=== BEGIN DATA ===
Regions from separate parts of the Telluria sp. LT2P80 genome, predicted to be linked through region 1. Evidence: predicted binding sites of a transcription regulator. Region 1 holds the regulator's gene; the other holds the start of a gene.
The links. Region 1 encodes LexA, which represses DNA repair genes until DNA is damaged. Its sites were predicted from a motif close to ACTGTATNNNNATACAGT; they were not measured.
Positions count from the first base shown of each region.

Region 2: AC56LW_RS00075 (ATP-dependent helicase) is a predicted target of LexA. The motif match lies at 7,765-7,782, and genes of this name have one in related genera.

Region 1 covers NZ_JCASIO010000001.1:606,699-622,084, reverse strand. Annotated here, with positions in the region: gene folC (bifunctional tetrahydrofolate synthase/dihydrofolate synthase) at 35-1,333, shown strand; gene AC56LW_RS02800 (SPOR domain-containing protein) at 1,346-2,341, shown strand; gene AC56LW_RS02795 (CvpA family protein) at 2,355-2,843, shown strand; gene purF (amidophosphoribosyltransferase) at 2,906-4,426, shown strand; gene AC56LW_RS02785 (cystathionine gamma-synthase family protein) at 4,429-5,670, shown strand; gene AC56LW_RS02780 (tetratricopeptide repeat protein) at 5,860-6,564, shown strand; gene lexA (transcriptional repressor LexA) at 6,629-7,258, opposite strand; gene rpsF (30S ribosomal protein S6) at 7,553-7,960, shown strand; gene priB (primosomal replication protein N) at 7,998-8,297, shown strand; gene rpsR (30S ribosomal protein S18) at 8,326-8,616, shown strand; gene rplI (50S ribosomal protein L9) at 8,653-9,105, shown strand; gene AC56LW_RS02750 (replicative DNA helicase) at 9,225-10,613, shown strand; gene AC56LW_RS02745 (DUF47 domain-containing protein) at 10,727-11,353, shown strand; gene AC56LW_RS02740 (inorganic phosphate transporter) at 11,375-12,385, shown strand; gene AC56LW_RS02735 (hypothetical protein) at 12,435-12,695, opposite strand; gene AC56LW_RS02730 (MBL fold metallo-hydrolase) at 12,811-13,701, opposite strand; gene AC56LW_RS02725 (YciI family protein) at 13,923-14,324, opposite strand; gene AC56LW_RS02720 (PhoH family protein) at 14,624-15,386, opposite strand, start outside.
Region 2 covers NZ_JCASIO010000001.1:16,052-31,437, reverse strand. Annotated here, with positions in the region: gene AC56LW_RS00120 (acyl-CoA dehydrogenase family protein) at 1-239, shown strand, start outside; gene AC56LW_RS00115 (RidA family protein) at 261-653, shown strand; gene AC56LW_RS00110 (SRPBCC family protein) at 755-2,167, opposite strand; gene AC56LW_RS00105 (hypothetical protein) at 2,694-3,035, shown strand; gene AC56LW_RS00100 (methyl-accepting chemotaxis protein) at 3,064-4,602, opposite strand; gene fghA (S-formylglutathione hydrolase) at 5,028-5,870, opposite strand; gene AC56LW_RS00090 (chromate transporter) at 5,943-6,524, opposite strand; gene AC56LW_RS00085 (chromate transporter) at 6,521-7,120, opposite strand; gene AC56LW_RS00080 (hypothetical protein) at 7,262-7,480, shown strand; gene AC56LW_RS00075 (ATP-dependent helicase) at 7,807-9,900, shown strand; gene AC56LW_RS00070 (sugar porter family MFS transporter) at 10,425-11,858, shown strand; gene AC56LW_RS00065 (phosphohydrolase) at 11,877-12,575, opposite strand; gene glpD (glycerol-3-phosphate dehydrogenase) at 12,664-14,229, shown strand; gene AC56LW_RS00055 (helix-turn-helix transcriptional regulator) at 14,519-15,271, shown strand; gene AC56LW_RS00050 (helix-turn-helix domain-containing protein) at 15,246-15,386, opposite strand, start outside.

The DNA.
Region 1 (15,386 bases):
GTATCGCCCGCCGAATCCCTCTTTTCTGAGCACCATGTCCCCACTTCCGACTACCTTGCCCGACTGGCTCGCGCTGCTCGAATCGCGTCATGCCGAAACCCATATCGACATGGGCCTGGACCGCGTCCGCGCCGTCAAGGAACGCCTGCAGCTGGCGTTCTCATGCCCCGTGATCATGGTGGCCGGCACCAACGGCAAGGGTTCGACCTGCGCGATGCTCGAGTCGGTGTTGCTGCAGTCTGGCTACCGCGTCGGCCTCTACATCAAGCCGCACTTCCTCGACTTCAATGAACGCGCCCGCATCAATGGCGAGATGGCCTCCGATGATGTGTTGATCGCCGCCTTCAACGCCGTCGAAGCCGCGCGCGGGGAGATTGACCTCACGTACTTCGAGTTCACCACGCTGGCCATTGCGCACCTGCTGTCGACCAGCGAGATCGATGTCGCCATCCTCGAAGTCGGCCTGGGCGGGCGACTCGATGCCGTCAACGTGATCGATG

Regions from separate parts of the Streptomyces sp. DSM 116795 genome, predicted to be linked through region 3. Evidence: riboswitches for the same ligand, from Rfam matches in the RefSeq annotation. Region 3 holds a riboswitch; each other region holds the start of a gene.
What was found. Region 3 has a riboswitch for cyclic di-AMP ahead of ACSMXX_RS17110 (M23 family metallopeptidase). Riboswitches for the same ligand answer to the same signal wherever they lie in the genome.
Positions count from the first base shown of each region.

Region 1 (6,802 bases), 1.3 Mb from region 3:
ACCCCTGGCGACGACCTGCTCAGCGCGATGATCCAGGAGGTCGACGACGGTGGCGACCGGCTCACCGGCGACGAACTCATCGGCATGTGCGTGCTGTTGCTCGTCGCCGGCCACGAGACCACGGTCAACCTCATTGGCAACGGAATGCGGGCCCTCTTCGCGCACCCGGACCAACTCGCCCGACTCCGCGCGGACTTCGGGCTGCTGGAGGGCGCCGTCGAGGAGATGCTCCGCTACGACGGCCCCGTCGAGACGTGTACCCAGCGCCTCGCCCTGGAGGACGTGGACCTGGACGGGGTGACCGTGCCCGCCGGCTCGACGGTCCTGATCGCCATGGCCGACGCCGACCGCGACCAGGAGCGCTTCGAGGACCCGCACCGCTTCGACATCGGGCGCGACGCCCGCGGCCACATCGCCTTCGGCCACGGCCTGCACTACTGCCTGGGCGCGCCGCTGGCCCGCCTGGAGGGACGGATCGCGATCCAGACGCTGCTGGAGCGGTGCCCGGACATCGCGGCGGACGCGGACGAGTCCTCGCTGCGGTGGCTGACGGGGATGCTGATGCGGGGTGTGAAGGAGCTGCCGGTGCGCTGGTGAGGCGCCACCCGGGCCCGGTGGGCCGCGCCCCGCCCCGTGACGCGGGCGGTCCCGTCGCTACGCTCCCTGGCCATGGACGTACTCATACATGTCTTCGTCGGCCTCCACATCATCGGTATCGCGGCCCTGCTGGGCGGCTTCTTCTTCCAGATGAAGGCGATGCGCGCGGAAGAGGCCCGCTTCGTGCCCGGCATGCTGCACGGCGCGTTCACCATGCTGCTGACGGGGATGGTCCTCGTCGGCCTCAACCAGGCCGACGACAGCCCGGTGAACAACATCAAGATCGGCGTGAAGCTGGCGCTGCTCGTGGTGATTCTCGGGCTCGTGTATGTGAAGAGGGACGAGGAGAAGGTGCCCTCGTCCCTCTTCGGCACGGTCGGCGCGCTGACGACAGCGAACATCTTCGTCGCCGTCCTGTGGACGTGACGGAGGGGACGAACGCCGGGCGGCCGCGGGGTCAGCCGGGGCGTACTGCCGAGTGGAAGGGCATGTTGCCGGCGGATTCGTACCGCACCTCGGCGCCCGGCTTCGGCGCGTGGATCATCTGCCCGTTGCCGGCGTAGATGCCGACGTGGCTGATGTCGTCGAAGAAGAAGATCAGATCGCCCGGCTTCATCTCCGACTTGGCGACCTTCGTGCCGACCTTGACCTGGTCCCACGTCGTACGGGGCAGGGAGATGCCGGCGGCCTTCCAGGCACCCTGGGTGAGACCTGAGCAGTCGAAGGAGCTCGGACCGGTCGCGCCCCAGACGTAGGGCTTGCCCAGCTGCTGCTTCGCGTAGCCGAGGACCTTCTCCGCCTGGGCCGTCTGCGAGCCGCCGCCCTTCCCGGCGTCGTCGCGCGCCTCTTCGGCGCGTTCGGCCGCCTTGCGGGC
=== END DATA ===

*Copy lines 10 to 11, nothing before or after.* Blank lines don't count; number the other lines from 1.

Regions from separate parts of the Streptomyces sp. DSM 116795 genome, predicted to be linked through region 3. Evidence: riboswitches for the same ligand, from Rfam matches in the RefSeq annotation. Region 3 holds a riboswitch; each other region holds the start of a gene.
What was found. Region 3 has a riboswitch for cyclic di-AMP ahead of ACSMXX_RS17110 (M23 family metallopeptidase). Riboswitches for the same ligand answer to the same signal wherever they lie in the genome.